Not only that it’s going to pay out quickly and avoiding probate.
Which applies for where you live now and your home country, avoiding any long delays.
how Katie did it!
After reading the initial article she downloaded our “Life cover confirmation pack”.
This gave her a template letter to send to her existing life insurance provider.
She contacted them using the e-mail template adding the details for her policy.
And asking if moving to Singapore had effected the cover on the policy.
The insurance company wrote back and confirmed what our article had detailed.
They said that the policy only extended cover for 6 months after the move to Singapore.
Any claim made after this period residing outside the UK would be declined.
This meant that her family had no life cover!
There would be no money to clear the mortgage and it would be a real struggle for her if anything happened to Dan.
Also it would present real challenges for Dan also if anything happened to her.
They were paying premiums every month for nothing!
By requesting our life insurance confirmation pack she also received our “Expat Life Insurance E-mail Series”.
Which she then used to great effect.
She now knew that she needed to replace the life insurance policy that they’d had from back home.
Then Katie checked with Dan whether the advisers he’d been talking to had raised the topic of life insurance.
Katie talked to him about how important she felt it was to get this situation sorted.
So Dan asked the advisers that he was talking to, about it.
They wanted to get the investment sorted out first and then deal with any insurance issues later.
She didn’t agree!
That’s when she set about finding a new policy, for them.
If she was doing this she wanted to make sure that she was getting it right.
So she decided to look again at what they needed.
They’d had another child since they set up their last policy.
One thing that she’d picked up from our series of articles was about splitting life insurance up.
For example if you have a mortgage then it’s a good idea to have a separate policy to clear this debt off.
There are several reasons why this is good advice which we included in the original series.
It would also be a good idea to have this policy set up on a joint life first death basis.
She knew what she needed for the mortgage debt and how she should set it up.
Now she moved on to figuring how much they would need if anything were to happen to Dan or her.
The amount of cover was going to be more on Dan’s life than it was hers because he was the only earner for their household.
So figuring this out was more complicated.
Initially she used our life insurance calculator to give her an idea of what they’d need for his policy.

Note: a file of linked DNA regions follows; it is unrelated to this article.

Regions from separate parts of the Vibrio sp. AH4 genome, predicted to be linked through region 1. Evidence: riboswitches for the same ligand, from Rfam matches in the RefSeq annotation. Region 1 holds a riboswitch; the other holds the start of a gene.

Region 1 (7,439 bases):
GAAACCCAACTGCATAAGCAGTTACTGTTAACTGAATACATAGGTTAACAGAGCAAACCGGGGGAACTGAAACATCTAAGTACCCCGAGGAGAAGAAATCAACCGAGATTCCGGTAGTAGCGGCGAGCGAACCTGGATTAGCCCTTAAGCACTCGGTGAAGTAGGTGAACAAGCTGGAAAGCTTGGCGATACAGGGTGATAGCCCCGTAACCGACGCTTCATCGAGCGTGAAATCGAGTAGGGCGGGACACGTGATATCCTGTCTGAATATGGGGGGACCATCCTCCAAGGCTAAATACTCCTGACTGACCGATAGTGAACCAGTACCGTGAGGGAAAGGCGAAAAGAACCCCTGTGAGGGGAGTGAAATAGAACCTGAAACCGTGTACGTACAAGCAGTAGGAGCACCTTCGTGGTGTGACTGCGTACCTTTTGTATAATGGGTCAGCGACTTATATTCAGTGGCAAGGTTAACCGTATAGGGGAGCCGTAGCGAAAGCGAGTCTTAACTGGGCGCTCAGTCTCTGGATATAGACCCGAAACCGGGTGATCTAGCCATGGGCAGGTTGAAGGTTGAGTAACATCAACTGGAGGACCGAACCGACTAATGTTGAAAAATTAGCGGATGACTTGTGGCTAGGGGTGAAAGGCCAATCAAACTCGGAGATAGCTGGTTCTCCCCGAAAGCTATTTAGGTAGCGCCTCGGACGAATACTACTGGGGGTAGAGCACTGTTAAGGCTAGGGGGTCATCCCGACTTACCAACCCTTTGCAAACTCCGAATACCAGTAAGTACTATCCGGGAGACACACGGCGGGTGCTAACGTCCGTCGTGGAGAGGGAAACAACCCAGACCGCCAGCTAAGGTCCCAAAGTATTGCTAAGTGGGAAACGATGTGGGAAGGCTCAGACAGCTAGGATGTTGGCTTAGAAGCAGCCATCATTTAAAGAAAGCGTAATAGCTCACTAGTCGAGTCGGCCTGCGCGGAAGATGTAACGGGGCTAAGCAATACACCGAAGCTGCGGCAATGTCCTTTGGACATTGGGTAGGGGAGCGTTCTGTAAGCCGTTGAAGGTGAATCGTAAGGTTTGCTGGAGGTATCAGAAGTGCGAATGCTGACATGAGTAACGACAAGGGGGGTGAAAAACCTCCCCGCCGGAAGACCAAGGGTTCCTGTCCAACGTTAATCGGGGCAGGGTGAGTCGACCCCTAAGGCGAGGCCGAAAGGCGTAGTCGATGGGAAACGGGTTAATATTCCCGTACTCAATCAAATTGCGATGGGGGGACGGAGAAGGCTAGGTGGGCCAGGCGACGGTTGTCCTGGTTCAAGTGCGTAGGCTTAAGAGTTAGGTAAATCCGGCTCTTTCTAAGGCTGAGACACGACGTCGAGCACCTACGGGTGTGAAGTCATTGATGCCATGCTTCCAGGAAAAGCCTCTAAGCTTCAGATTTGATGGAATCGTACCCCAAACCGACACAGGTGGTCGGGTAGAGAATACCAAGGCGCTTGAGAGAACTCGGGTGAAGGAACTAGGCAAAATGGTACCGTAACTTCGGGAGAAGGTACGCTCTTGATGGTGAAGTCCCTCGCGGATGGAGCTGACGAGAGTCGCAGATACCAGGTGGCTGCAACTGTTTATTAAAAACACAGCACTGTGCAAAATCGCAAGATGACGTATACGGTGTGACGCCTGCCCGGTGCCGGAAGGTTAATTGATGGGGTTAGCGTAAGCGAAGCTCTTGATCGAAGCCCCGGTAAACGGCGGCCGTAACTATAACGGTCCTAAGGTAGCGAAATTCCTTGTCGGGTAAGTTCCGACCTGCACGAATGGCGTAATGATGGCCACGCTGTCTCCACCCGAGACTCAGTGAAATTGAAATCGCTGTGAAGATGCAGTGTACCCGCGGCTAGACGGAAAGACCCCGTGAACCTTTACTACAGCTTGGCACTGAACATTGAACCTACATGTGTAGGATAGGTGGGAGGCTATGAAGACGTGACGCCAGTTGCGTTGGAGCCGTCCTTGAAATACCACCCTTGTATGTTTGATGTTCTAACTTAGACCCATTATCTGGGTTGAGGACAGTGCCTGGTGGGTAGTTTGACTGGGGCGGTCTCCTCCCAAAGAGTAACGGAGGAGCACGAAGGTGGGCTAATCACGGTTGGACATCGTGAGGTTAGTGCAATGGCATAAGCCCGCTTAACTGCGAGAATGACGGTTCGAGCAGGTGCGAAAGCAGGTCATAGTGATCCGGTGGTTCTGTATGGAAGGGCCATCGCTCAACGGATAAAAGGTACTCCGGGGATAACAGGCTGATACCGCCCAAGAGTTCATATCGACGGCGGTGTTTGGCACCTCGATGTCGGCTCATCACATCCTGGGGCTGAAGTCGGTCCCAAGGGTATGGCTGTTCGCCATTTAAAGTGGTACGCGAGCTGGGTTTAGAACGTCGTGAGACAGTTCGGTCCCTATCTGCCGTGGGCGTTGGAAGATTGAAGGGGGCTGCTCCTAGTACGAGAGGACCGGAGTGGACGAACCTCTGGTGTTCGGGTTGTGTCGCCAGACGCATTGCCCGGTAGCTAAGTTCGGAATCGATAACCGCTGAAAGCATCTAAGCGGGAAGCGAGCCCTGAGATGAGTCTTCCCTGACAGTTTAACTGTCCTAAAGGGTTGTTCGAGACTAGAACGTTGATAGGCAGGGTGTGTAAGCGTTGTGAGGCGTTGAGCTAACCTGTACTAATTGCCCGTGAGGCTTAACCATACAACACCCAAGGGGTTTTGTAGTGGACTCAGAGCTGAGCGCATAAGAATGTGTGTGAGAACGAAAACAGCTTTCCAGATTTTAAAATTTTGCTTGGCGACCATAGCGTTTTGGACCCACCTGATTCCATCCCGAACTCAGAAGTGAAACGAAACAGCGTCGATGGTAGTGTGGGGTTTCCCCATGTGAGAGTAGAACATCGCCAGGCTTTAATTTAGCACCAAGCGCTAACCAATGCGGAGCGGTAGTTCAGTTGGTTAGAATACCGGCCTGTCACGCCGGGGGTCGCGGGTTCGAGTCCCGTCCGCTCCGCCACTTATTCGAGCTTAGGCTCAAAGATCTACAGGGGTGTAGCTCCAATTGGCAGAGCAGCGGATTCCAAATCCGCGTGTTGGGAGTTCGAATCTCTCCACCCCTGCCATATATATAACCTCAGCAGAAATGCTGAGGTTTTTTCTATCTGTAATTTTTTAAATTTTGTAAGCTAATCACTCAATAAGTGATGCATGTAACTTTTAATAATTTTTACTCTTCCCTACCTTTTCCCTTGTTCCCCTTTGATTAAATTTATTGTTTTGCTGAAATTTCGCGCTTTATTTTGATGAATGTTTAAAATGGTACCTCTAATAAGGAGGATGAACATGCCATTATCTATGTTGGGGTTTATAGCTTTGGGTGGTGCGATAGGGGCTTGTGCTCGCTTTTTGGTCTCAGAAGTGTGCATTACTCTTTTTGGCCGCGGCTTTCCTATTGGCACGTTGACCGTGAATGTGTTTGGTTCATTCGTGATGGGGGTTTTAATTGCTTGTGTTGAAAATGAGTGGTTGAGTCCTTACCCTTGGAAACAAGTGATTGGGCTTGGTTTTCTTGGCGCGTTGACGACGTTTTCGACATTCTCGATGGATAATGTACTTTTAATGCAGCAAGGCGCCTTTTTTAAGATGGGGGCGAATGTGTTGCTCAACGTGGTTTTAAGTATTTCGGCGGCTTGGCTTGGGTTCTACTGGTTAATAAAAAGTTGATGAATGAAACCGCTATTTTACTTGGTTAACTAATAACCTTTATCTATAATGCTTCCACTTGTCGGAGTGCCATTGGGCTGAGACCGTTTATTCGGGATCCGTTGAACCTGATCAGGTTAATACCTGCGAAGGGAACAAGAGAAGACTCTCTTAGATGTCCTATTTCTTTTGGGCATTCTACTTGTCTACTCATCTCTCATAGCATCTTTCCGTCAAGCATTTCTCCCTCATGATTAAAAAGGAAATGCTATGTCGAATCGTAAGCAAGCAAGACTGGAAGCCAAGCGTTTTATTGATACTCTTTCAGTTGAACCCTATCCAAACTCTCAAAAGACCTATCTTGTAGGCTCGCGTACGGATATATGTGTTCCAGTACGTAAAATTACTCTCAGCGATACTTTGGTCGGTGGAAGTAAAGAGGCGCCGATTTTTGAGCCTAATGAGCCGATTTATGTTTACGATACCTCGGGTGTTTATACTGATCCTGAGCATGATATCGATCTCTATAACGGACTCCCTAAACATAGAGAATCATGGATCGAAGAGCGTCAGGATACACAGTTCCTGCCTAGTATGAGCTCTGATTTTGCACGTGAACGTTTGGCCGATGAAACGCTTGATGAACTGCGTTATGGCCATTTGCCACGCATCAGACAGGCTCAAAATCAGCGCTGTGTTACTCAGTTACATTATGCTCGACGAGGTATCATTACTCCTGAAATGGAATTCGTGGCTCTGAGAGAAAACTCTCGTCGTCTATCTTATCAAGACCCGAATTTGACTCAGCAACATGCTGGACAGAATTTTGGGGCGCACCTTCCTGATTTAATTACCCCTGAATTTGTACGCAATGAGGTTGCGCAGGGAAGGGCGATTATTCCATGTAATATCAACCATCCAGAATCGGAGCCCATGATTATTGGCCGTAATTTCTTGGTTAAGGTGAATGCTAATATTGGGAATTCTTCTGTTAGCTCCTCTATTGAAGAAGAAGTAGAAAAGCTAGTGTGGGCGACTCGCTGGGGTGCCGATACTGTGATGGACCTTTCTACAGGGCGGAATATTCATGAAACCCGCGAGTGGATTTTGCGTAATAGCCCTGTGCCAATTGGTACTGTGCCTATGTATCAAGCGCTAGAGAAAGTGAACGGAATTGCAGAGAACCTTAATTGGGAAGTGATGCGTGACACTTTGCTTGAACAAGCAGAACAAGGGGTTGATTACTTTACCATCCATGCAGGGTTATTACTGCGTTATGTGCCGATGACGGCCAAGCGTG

This made things much easier because she could just plug in the figures (minus the mortgage).
Our calculator did everything else for her.
The policy on her life was a bit more straight forward.
She worked out how much she thought help for Dan with the kids would cost each year.
Then she looked at how long he was going to need it which she figured was around their youngest being 12.
So they’d need three life insurance policies.
She knew how much each one was for and how long the term should be.
The mortgage policy should be equal to the rest of the term that was outstanding on the mortgage.
The policy on Dan’s life should run until the youngest would finish university around the age of 21.
So this was going to be a nineteen year term.
The policy on her life would be fine at ten years.
Next it was time to find policies that would do what they wanted.
She’d seen several insurance companies advertising in Singapore that she recognised from home.
So she decided to get in touch with them to see if they could help.
She contacted about five different companies and asked about their life insurance policies.
It turned out that only two of them could provide global coverage in sterling.
She wanted to use pounds as the policy currency because their expenses would be in it.
Other companies only had local coverage which would left them in the same position if they moved.
If one of them had a serious illness in the meantime they could find themselves without cover.
Some others only provided Singapore or US Dollar policies.
And this left them with some currency risk…
This was more of an issue in terms of their mortgage than anything else.
Out of the two companies that gave them what they needed.
One of them wanted to refer them to a financial adviser and wouldn’t work directly.
The other one would work with her directly even without an adviser.
So she started to move forward with them…
Going through our life insurance articles helped her to know the right policies.
What she’d use for the mortgage was different to what she would use for Dan and herself.